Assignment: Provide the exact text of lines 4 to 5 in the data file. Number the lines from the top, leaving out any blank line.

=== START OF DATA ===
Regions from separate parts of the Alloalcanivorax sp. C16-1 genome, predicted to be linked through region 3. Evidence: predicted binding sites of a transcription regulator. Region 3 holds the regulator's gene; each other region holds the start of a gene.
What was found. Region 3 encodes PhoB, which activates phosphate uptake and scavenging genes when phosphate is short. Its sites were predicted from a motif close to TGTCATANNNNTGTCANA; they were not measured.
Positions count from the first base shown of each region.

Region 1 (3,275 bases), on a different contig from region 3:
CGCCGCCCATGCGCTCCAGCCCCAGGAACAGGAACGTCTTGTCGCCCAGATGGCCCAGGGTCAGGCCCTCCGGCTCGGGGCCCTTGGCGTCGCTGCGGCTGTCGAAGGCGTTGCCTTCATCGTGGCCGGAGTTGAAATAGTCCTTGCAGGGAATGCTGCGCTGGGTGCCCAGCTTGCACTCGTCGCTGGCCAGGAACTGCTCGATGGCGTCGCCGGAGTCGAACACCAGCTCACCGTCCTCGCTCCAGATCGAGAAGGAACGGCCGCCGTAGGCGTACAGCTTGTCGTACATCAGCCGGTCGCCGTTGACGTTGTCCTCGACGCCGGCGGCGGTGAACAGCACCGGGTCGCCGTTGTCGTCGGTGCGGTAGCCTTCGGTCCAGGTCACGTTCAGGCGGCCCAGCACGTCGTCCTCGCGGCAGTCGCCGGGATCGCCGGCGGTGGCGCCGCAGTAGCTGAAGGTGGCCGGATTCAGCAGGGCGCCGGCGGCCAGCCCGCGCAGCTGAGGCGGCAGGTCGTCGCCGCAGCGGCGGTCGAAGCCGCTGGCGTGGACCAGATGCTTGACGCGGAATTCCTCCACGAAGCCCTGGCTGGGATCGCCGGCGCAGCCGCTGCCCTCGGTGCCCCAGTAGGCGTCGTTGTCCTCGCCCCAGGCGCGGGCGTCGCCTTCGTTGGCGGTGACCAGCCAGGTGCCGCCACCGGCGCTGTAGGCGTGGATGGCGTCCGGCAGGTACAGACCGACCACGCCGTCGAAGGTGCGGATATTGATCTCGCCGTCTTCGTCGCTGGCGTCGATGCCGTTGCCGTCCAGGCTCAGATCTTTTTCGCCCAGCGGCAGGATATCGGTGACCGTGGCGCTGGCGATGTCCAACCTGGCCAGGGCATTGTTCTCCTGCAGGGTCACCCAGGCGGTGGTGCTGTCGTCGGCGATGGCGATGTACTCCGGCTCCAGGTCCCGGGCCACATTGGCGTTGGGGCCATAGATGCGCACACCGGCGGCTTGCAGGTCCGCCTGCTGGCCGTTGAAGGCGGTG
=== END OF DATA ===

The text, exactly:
Region 1 (3,275 bases), on a different contig from region 3:
CGCCGCCCATGCGCTCCAGCCCCAGGAACAGGAACGTCTTGTCGCCCAGATGGCCCAGGGTCAGGCCCTCCGGCTCGGGGCCCTTGGCGTCGCTGCGGCTGTCGAAGGCGTTGCCTTCATCGTGGCCGGAGTTGAAATAGTCCTTGCAGGGAATGCTGCGCTGGGTGCCCAGCTTGCACTCGTCGCTGGCCAGGAACTGCTCGATGGCGTCGCCGGAGTCGAACACCAGCTCACCGTCCTCGCTCCAGATCGAGAAGGAACGGCCGCCGTAGGCGTACAGCTTGTCGTACATCAGCCGGTCGCCGTTGACGTTGTCCTCGACGCCGGCGGCGGTGAACAGCACCGGGTCGCCGTTGTCGTCGGTGCGGTAGCCTTCGGTCCAGGTCACGTTCAGGCGGCCCAGCACGTCGTCCTCGCGGCAGTCGCCGGGATCGCCGGCGGTGGCGCCGCAGTAGCTGAAGGTGGCCGGATTCAGCAGGGCGCCGGCGGCCAGCCCGCGCAGCTGAGGCGGCAGGTCGTCGCCGCAGCGGCGGTCGAAGCCGCTGGCGTGGACCAGATGCTTGACGCGGAATTCCTCCACGAAGCCCTGGCTGGGATCGCCGGCGCAGCCGCTGCCCTCGGTGCCCCAGTAGGCGTCGTTGTCCTCGCCCCAGGCGCGGGCGTCGCCTTCGTTGGCGGTGACCAGCCAGGTGCCGCCACCGGCGCTGTAGGCGTGGATGGCGTCCGGCAGGTACAGACCGACCACGCCGTCGAAGGTGCGGATATTGATCTCGCCGTCTTCGTCGCTGGCGTCGATGCCGTTGCCGTCCAGGCTCAGATCTTTTTCGCCCAGCGGCAGGATATCGGTGACCGTGGCGCTGGCGATGTCCAACCTGGCCAGGGCATTGTTCTCCTGCAGGGTCACCCAGGCGGTGGTGCTGTCGTCGGCGATGGCGATGTACTCCGGCTCCAGGTCCCGGGCCACATTGGCGTTGGGGCCATAGATGCGCACACCGGCGGCTTGCAGGTCCGCCTGCTGGCCGTTGAAGGCGGTG